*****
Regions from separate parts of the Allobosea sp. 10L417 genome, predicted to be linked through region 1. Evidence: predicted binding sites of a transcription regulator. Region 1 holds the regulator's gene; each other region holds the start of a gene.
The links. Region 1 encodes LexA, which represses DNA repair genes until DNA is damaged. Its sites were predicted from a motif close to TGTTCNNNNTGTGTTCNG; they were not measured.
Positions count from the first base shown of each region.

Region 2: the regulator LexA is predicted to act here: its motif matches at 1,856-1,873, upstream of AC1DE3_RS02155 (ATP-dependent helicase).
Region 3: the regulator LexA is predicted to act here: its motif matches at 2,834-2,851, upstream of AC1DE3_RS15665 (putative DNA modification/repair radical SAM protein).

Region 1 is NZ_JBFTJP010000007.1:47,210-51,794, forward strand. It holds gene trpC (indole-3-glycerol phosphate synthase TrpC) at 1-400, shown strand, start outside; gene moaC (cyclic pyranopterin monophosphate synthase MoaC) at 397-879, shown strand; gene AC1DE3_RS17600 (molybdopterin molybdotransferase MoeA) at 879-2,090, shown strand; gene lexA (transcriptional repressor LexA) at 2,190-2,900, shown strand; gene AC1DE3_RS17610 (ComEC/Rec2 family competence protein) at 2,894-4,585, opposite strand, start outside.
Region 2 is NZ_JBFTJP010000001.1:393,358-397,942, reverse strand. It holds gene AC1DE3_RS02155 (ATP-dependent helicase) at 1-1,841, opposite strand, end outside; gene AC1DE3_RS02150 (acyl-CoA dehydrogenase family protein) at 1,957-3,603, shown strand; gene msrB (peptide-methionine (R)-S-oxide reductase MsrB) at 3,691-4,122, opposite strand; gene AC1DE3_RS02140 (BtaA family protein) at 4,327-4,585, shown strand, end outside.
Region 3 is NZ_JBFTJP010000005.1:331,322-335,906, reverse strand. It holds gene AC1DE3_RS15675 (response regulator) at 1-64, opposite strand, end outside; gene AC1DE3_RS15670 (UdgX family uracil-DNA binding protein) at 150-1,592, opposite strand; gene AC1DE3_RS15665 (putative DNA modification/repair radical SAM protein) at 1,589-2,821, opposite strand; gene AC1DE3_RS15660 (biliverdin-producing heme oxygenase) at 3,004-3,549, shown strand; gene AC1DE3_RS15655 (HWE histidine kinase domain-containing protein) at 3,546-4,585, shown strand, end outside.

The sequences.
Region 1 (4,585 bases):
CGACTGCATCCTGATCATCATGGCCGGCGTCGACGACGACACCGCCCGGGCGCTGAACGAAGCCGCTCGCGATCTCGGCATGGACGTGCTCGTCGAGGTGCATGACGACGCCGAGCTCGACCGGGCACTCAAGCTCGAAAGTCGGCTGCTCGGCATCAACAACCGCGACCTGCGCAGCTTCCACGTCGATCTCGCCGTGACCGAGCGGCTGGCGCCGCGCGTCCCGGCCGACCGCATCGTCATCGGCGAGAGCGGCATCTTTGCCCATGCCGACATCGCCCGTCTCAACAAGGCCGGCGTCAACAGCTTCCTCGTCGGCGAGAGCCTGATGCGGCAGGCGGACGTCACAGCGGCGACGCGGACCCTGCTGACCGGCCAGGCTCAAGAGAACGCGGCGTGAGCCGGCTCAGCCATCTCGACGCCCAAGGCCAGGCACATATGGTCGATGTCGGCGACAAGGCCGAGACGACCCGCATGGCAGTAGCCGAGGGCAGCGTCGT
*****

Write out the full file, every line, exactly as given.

Regions from separate parts of the Allobosea sp. 10L417 genome, predicted to be linked through region 1. Evidence: predicted binding sites of a transcription regulator. Region 1 holds the regulator's gene; each other region holds the start of a gene.
The links. Region 1 encodes LexA, which represses DNA repair genes until DNA is damaged. Its sites were predicted from a motif close to TGTTCNNNNTGTGTTCNG; they were not measured.
Positions count from the first base shown of each region.

Region 2: the regulator LexA is predicted to act here: its motif matches at 1,856-1,873, upstream of AC1DE3_RS02155 (ATP-dependent helicase).
Region 3: the regulator LexA is predicted to act here: its motif matches at 2,834-2,851, upstream of AC1DE3_RS15665 (putative DNA modification/repair radical SAM protein).

Region 1 is NZ_JBFTJP010000007.1:47,210-51,794, forward strand. It holds gene trpC (indole-3-glycerol phosphate synthase TrpC) at 1-400, shown strand, start outside; gene moaC (cyclic pyranopterin monophosphate synthase MoaC) at 397-879, shown strand; gene AC1DE3_RS17600 (molybdopterin molybdotransferase MoeA) at 879-2,090, shown strand; gene lexA (transcriptional repressor LexA) at 2,190-2,900, shown strand; gene AC1DE3_RS17610 (ComEC/Rec2 family competence protein) at 2,894-4,585, opposite strand, start outside.
Region 2 is NZ_JBFTJP010000001.1:393,358-397,942, reverse strand. It holds gene AC1DE3_RS02155 (ATP-dependent helicase) at 1-1,841, opposite strand, end outside; gene AC1DE3_RS02150 (acyl-CoA dehydrogenase family protein) at 1,957-3,603, shown strand; gene msrB (peptide-methionine (R)-S-oxide reductase MsrB) at 3,691-4,122, opposite strand; gene AC1DE3_RS02140 (BtaA family protein) at 4,327-4,585, shown strand, end outside.
Region 3 is NZ_JBFTJP010000005.1:331,322-335,906, reverse strand. It holds gene AC1DE3_RS15675 (response regulator) at 1-64, opposite strand, end outside; gene AC1DE3_RS15670 (UdgX family uracil-DNA binding protein) at 150-1,592, opposite strand; gene AC1DE3_RS15665 (putative DNA modification/repair radical SAM protein) at 1,589-2,821, opposite strand; gene AC1DE3_RS15660 (biliverdin-producing heme oxygenase) at 3,004-3,549, shown strand; gene AC1DE3_RS15655 (HWE histidine kinase domain-containing protein) at 3,546-4,585, shown strand, end outside.

The sequences.
Region 1 (4,585 bases):
CGACTGCATCCTGATCATCATGGCCGGCGTCGACGACGACACCGCCCGGGCGCTGAACGAAGCCGCTCGCGATCTCGGCATGGACGTGCTCGTCGAGGTGCATGACGACGCCGAGCTCGACCGGGCACTCAAGCTCGAAAGTCGGCTGCTCGGCATCAACAACCGCGACCTGCGCAGCTTCCACGTCGATCTCGCCGTGACCGAGCGGCTGGCGCCGCGCGTCCCGGCCGACCGCATCGTCATCGGCGAGAGCGGCATCTTTGCCCATGCCGACATCGCCCGTCTCAACAAGGCCGGCGTCAACAGCTTCCTCGTCGGCGAGAGCCTGATGCGGCAGGCGGACGTCACAGCGGCGACGCGGACCCTGCTGACCGGCCAGGCTCAAGAGAACGCGGCGTGAGCCGGCTCAGCCATCTCGACGCCCAAGGCCAGGCACATATGGTCGATGTCGGCGACAAGGCCGAGACGACCCGCATGGCAGTAGCCGAGGGCAGCGTCGT